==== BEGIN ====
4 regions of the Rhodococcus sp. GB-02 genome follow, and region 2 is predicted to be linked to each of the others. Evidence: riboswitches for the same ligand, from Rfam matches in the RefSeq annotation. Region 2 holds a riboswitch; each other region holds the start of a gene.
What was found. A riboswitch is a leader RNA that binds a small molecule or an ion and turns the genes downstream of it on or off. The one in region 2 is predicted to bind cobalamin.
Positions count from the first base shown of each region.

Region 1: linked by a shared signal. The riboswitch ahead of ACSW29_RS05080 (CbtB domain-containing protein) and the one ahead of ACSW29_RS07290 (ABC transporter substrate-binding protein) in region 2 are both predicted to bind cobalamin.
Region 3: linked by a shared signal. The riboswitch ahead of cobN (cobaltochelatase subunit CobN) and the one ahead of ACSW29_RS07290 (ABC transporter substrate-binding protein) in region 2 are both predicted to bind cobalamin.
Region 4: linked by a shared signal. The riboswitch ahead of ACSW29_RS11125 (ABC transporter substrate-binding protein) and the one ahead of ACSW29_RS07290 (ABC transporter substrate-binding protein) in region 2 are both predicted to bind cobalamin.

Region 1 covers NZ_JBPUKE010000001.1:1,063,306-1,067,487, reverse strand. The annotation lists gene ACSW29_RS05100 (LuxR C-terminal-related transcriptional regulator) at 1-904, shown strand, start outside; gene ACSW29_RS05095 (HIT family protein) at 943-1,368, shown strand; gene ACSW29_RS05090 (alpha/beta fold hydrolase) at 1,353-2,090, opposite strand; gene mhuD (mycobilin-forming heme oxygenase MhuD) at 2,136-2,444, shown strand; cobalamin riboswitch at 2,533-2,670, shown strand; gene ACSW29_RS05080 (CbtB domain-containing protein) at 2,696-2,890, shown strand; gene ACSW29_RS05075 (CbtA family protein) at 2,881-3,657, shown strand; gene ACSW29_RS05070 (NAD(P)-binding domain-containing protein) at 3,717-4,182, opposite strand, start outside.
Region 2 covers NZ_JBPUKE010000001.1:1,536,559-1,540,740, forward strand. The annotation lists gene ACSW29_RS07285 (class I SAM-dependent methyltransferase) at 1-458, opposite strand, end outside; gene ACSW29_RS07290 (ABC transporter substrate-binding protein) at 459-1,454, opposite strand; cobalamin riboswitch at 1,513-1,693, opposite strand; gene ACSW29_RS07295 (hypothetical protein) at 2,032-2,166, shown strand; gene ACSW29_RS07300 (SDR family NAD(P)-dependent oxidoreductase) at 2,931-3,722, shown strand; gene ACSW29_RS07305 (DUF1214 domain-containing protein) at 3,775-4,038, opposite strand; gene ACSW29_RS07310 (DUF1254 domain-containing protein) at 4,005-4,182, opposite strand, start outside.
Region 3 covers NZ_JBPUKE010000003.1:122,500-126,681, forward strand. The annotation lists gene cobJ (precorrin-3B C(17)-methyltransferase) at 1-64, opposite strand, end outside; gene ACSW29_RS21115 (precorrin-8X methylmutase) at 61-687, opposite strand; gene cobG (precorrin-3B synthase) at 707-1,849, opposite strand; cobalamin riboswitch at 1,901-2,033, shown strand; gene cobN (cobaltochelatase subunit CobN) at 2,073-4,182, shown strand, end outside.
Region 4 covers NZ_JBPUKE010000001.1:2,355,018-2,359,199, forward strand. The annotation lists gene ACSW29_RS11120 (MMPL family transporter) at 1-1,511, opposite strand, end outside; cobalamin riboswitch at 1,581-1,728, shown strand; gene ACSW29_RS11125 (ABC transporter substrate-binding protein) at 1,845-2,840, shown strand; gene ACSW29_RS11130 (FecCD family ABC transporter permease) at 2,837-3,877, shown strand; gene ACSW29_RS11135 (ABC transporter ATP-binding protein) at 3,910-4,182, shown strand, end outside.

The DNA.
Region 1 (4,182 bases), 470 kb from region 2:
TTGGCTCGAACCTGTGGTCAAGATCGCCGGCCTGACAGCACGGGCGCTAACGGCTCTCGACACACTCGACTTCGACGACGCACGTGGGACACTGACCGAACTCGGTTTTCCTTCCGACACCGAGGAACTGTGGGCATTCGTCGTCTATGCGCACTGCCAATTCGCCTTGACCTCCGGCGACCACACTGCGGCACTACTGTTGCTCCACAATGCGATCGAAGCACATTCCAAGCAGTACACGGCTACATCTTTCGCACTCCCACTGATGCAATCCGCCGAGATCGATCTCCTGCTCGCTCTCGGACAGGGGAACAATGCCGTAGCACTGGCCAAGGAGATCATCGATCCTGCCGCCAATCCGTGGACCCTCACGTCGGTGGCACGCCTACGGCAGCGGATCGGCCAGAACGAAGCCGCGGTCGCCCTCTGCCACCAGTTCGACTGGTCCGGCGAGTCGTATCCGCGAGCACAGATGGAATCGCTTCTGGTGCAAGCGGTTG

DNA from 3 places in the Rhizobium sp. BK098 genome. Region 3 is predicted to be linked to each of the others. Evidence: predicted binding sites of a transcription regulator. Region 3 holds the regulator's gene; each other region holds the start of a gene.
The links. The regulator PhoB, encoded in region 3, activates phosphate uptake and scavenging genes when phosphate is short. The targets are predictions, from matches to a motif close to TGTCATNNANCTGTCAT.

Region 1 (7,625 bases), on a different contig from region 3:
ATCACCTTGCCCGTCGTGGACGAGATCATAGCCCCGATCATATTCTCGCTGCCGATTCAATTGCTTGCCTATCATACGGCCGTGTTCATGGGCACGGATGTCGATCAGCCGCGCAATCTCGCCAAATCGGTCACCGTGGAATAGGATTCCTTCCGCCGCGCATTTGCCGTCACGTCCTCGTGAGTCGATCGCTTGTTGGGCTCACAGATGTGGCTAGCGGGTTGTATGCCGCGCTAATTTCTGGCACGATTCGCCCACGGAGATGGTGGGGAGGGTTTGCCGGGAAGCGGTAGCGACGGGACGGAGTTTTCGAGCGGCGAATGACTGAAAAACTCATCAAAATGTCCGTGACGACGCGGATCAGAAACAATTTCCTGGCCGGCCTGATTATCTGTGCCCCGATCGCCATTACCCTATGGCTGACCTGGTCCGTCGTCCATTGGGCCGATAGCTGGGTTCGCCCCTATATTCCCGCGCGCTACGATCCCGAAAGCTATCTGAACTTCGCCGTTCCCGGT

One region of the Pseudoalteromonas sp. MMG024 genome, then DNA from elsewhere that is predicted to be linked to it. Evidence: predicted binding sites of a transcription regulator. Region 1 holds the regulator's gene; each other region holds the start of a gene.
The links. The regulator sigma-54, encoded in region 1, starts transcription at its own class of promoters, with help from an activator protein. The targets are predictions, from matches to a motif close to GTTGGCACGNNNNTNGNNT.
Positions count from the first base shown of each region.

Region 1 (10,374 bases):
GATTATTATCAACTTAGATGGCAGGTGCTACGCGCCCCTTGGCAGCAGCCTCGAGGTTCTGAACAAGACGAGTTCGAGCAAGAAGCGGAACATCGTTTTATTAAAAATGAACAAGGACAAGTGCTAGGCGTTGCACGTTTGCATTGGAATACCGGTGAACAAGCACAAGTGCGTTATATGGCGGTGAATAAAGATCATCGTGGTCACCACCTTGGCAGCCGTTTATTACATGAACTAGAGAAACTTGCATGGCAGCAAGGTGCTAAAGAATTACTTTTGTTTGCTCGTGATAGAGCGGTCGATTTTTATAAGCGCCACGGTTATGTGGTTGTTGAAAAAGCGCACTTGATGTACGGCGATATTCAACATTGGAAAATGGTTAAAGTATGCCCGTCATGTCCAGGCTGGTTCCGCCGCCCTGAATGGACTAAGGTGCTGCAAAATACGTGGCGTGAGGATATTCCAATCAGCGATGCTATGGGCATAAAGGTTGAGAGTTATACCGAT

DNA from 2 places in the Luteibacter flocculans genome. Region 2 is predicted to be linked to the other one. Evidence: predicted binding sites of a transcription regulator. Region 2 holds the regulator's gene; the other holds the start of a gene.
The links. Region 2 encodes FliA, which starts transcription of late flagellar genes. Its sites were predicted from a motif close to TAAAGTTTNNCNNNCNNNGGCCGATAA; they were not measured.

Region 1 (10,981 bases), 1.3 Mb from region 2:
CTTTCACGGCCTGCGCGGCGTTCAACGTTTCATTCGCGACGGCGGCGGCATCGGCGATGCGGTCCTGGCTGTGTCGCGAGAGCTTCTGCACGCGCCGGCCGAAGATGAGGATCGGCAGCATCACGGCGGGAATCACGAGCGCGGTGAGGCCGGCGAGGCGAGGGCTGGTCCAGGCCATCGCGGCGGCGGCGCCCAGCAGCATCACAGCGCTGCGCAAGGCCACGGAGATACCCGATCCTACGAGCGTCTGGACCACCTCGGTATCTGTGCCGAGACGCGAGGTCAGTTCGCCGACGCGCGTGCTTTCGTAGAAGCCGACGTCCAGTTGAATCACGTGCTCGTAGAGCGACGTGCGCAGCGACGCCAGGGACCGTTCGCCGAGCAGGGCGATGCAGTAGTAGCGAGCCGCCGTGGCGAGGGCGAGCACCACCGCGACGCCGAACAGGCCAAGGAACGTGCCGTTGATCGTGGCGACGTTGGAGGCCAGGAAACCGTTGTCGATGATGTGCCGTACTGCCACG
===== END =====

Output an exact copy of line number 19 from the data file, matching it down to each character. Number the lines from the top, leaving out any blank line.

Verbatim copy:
The links. The regulator sigma-54, encoded in region 1, starts transcription at its own class of promoters, with help from an activator protein. The targets are predictions, from matches to a motif close to GTTGGCACGNNNNTNGNNT.